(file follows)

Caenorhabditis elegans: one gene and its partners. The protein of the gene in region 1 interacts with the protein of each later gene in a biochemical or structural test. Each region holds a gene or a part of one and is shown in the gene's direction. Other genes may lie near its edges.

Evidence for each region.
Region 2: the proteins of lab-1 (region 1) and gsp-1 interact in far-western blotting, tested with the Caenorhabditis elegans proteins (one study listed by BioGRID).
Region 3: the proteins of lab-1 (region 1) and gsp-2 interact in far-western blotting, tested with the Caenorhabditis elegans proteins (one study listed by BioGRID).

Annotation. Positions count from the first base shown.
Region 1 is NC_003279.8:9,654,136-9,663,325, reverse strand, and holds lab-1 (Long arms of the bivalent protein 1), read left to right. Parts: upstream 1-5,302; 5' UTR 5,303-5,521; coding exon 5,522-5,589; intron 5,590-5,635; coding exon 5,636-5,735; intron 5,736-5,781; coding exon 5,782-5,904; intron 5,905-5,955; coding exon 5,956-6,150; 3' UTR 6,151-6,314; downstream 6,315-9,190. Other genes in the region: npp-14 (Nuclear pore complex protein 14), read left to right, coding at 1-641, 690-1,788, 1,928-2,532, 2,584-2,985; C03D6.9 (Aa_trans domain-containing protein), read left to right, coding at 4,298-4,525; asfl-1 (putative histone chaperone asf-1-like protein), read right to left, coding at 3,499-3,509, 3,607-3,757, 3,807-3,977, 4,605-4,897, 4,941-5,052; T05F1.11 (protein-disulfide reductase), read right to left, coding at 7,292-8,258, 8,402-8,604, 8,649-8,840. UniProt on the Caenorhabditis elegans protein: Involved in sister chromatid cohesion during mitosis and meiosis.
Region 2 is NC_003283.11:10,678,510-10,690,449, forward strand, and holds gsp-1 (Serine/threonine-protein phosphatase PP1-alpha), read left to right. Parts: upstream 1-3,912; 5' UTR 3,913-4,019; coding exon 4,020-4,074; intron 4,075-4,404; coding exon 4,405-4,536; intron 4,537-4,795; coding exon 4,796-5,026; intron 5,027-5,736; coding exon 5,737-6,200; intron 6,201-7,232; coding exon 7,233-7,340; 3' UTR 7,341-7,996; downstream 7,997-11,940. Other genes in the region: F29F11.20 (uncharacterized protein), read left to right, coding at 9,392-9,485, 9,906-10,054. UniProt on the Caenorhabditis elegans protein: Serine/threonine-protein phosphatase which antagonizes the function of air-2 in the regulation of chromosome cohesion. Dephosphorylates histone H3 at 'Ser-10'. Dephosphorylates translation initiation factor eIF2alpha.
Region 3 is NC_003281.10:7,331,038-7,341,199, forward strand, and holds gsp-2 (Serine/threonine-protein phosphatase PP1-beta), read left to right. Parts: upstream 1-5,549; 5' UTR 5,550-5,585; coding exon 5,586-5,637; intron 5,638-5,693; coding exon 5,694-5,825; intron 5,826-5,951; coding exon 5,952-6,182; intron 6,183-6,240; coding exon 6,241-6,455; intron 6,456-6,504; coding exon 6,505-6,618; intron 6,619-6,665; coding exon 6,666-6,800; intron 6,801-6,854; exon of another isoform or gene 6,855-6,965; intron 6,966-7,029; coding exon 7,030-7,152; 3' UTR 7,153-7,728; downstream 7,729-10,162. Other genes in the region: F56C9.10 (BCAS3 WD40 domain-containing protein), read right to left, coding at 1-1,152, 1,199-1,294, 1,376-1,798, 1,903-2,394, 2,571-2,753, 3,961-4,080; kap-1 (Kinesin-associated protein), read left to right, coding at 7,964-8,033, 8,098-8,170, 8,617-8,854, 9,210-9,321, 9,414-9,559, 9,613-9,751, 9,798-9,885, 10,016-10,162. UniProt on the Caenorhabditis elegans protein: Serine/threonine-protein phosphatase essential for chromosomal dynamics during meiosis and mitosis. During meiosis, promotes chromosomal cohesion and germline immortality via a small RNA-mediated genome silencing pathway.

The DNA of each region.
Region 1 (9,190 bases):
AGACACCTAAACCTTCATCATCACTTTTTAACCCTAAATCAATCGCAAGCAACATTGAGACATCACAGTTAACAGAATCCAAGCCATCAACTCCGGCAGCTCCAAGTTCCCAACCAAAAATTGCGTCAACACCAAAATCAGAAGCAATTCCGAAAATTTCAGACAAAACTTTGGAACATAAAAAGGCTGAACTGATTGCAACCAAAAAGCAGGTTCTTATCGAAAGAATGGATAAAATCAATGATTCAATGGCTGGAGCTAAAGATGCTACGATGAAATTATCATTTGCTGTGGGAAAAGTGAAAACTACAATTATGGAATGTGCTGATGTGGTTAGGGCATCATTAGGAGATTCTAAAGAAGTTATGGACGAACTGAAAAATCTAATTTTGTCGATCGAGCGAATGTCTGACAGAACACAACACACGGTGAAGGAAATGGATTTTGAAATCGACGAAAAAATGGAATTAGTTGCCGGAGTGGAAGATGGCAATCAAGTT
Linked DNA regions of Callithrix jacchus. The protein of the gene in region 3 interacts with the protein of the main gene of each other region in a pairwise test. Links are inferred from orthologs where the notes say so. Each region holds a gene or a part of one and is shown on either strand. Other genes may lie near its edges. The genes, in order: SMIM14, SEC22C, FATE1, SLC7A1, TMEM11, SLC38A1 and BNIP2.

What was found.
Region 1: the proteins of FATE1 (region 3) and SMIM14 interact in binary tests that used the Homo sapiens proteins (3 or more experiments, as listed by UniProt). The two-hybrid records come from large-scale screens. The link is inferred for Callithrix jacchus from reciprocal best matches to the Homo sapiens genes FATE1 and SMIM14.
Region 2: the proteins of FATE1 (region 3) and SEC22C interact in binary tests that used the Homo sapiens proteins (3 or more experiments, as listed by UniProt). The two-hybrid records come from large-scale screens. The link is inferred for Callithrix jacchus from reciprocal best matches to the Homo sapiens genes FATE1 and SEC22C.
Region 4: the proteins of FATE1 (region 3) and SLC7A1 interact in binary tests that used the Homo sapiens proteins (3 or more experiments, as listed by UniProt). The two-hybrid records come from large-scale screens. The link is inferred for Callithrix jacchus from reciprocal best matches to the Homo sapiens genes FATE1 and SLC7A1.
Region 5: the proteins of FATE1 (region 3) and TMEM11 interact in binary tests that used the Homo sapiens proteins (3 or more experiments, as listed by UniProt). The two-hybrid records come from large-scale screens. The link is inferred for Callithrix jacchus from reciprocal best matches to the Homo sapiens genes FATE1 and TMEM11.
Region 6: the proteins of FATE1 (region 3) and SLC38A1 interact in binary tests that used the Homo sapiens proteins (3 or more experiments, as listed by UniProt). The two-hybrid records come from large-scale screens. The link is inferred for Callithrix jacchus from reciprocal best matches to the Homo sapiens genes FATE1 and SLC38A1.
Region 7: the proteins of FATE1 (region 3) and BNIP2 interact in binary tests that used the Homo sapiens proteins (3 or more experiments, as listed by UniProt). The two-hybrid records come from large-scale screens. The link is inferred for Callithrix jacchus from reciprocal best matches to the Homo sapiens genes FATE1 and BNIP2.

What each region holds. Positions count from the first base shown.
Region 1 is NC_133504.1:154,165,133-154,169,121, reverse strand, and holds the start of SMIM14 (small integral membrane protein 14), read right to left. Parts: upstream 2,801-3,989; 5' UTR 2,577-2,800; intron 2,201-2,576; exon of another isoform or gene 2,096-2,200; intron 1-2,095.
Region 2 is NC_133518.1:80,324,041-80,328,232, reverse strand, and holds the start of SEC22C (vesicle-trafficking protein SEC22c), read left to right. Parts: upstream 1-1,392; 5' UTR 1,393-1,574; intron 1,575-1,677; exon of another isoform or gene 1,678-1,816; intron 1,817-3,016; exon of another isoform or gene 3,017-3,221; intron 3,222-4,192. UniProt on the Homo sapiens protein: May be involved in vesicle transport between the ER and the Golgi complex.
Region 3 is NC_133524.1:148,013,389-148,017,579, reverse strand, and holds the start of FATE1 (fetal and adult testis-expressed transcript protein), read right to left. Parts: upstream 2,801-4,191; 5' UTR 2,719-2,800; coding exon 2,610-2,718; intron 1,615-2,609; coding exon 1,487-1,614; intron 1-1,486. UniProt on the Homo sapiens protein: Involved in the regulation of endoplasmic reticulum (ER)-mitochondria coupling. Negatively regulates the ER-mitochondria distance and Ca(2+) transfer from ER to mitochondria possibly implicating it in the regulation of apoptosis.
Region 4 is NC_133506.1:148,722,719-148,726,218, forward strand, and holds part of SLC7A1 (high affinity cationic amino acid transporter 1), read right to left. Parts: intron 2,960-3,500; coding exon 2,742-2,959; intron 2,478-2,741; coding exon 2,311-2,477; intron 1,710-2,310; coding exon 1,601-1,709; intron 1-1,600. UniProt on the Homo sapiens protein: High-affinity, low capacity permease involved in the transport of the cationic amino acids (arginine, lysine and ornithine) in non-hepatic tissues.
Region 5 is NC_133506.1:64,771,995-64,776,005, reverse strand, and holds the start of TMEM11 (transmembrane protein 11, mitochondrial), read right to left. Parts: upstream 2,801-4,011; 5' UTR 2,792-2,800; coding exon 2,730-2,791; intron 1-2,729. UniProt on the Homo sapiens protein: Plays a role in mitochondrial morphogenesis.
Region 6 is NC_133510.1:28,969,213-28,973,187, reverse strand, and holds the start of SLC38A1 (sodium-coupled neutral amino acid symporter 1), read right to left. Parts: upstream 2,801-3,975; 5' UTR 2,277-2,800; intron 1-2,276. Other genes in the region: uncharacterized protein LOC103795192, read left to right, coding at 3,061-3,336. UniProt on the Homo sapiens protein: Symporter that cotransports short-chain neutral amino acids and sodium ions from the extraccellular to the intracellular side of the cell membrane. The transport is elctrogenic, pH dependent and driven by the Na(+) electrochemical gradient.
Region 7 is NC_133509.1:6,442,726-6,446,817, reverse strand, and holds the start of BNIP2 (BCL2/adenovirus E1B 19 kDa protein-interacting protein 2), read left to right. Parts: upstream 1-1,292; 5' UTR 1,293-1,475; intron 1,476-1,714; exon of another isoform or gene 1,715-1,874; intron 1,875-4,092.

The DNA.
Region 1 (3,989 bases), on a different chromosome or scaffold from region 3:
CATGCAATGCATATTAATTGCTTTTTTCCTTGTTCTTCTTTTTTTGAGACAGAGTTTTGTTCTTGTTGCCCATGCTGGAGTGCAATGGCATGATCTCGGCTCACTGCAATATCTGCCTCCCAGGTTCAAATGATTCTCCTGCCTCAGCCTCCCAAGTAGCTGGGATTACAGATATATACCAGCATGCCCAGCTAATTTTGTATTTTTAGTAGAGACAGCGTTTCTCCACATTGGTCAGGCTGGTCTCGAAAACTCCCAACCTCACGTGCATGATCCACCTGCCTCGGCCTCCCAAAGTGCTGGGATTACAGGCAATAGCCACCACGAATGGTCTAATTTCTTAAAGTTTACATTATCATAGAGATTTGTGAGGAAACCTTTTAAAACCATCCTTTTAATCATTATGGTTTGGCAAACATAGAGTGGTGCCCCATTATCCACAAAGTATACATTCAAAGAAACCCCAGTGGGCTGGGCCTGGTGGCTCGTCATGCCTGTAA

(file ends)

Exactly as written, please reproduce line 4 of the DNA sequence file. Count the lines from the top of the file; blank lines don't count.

Region 3: the proteins of lab-1 (region 1) and gsp-2 interact in far-western blotting, tested with the Caenorhabditis elegans proteins (one study listed by BioGRID).